house. The community did not receive me
well. My parents took me in, but I got cold
treatment. I kept going back and forth between
my in-laws house and my parent's house.
knew I had to stand on my own. I took up
odd jobs paying a monthly salary of taka
40. I sewed, I tutored until I was financially
solvent. I used to cry a lot. I used to
beat my daughter. I took my anger out on
her. I have nothing to hide. Have I said
anything that should bring me shame? This
is just the bare truth.
I faced after I returned from the war, it
cannot be expressed in words. And it did
not stop with family and community. Politics
that was once a higher cause, became debased.
Since independence, I have not continued
politics. I have been earning a living and
raising my family. I have learned a lot
from life experience. My mission is to pass
this knowledge to my daughters. The pain
of hunger is a strong pain. The real war
is not fighitng in the battle fields. It
is what comes after the War.
have led a very different life. I am happy
about that. It has given me the opportunity
to have many valuable life experiences.
I could tell anything to today's young woman
I would tell them to educate themselves,
they have many opportunities we didn't.
Learn to stand on your own.
people have asked me to join politics. But
I didn't. I regretted making that decision
at the time, but now I know I made the right
decision. I have never asked anyone for
anything. That may be why I did not receive
interview I gave for BBC and German radio,
my words in The Daily Star, these are my
certificates. I do not need an inauthentic
"official" certificate from the
government. I may not be well-educated,
but I know right from wrong.
I grew up in a political environment. My
mother and father were both part of the
Communist Party. In fact my mother was the
'Gono' Party's central member. My maternal
uncles were also very political. My involvement
was a long-term process - it didn't just
start with the War. At the time the war
started I was studying Bangla Honours at
fought in different ways away from the forefront
in the Liberation War. They somehow, almost
miraculously tore down trees and laying
them down on streets, barricading the Pakistani
soldiers from moving forward. To Bengali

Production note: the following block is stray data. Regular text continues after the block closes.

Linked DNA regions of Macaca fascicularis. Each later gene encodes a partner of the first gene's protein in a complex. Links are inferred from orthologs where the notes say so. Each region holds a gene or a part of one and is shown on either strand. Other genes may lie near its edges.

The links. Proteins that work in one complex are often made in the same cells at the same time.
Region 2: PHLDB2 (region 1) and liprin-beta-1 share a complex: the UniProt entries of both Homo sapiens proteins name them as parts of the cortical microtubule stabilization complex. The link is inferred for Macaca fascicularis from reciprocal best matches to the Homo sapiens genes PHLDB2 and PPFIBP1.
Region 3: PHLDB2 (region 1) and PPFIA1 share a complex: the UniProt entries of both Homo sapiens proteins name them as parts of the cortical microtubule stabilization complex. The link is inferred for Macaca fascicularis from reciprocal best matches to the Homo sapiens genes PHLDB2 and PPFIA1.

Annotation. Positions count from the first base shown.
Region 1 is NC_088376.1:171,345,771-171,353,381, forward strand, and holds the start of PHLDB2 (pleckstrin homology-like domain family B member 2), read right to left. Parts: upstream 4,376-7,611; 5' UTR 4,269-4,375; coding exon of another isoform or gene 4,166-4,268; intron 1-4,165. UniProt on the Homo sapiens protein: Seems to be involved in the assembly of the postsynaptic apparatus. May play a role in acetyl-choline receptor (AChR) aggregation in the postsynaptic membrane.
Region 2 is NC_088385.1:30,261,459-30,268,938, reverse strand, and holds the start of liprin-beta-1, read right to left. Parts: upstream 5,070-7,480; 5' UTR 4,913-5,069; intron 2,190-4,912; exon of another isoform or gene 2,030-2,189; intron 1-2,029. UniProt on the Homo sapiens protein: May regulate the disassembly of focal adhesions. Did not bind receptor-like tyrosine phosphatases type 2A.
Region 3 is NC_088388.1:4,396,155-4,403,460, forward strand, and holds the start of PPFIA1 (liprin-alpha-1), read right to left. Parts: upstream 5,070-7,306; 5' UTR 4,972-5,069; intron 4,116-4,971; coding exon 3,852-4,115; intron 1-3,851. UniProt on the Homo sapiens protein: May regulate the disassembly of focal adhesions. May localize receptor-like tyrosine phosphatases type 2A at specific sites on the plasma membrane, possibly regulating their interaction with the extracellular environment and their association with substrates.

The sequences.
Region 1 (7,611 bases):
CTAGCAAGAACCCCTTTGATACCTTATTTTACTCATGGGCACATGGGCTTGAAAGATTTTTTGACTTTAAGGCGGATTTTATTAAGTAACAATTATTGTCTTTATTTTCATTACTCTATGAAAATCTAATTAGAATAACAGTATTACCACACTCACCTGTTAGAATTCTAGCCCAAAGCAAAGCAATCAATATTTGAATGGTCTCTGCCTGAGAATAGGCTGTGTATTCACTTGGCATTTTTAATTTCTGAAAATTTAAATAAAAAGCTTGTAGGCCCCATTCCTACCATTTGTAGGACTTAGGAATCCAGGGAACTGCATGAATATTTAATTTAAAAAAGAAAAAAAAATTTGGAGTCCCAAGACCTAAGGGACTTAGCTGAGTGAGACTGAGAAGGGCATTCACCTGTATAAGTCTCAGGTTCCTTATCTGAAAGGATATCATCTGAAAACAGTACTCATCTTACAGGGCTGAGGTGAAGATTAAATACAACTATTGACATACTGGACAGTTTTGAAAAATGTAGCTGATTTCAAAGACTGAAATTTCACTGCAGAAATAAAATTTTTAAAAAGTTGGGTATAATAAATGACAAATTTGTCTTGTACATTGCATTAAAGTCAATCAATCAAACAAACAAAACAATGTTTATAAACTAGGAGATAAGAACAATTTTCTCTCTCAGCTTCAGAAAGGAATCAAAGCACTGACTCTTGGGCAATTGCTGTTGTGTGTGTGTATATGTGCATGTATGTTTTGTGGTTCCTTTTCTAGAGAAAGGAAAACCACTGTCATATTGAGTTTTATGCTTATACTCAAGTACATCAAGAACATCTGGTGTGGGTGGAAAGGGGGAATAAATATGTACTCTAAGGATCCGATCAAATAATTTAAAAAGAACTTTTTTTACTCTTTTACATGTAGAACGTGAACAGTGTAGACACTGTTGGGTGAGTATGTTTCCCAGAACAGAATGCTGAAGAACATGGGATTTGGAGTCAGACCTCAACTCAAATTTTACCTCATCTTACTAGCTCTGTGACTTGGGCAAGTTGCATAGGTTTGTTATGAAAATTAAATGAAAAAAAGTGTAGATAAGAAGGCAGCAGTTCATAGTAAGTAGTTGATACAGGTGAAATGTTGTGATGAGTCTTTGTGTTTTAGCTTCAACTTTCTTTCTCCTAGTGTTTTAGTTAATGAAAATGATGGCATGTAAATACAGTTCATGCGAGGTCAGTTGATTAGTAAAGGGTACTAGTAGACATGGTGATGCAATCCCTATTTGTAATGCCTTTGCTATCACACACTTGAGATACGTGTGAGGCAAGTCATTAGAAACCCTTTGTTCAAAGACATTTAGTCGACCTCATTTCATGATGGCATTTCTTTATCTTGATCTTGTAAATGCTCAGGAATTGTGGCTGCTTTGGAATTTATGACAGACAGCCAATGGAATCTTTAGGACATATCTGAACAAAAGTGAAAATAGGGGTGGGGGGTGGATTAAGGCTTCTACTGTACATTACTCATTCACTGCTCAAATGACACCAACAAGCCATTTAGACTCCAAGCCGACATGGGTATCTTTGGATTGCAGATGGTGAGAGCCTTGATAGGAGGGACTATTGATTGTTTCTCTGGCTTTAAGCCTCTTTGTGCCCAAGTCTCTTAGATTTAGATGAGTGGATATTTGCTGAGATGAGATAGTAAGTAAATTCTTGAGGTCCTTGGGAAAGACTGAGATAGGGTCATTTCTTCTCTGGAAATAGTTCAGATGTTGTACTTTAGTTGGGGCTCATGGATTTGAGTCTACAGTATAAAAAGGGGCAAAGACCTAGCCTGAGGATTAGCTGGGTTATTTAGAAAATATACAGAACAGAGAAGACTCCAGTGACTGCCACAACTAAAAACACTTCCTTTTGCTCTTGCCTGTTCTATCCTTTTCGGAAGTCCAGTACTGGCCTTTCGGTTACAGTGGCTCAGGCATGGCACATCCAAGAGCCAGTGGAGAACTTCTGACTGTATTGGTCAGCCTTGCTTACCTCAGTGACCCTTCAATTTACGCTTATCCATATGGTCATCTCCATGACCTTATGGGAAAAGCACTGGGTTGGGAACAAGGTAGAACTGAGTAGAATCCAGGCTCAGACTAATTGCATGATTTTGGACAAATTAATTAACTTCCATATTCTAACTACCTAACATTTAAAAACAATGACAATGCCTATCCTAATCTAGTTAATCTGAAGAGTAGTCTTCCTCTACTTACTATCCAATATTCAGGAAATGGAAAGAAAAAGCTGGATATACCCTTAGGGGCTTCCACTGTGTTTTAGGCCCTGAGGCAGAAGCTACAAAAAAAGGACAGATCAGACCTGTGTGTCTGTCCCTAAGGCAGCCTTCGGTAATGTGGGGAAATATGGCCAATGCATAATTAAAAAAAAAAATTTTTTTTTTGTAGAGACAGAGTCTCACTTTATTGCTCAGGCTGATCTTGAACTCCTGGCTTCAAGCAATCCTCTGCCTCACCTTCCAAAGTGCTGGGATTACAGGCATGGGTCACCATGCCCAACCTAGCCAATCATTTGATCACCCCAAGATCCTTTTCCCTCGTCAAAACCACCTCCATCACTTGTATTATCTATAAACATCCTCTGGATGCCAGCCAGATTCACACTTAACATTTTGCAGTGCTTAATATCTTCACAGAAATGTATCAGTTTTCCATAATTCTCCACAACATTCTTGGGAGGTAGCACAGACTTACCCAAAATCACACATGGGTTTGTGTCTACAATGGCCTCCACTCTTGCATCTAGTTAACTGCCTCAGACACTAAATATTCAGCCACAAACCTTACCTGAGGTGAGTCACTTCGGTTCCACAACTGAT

freedom fighters they provided rice, shelter
and information. Every house was a camp
against the Pakistani Army.
women could not just join the war by showing
up in a sari. I went in men's clothespants
and shirts. I was 21 year old, lean and
thin. Nobody could identify me as a woman.
Only a couple of my close associates knew.
Bridge in Pabna is where I saw my first
armed conflict. I was in the forefront at
the first phase of the war. There were 28
of us in my military camp. Almost all of
them died. Sometimes people who were right
next to me were killed.
I saw as we moved forward was the remains
of massacre after massacre. Lots of corpses
on the streets. The group often had to split
up, we were often separated for long periods
of time from those we knew through the struggle.
When we advanced from Pabna to Pakshi Bridge
in Kushtia, I found myself among a group
of strangers. When I did come across familiar
people and we inquired about people who
were missing I would get answers like "He
died in the juddho."
I first saw a Pakistani soldier, I was disgusted.
Our rights, our votes, we should have had
our Prime Minister, but they denied these
things to us and instead turned on us.
freedom struggle was the work of a lot of
anger about that, which is what gave us
the inspiration to fight.
were some difficulties as a woman. In order
to hide my identity, I would not bathe for
days. Sometimes, I would go 10-15 days with
bathing. A cousin who knew my identity,
would explain to the others in the pond
that I didn't know how to swim. When I had
to go to the toilet, I had to wait until
Pabna District Comm-issioner, Nurul Kader
Khan knew there was a woman among the group,
but he couldn't identify me even when I
was standing right in front of our group
as he addressed us. Once a foreign journalist
who found out their was a woman in our regimen,
asked to see me. Mr Khan asked our group
where I was. He was shocked when someone
responded pointing to me, "She's here."
The journalist took a picture of me with
a gun, which brought me a lot of recognition.
The Statement of India, wrote a piece about
me titled, "A Shy Girl with a Gun."
But I actually fought only for a short time
with arms. There were so many others, Taraman
Bibi, Runa Das, Bithika Biswas who fought
with me. But they didn't get published at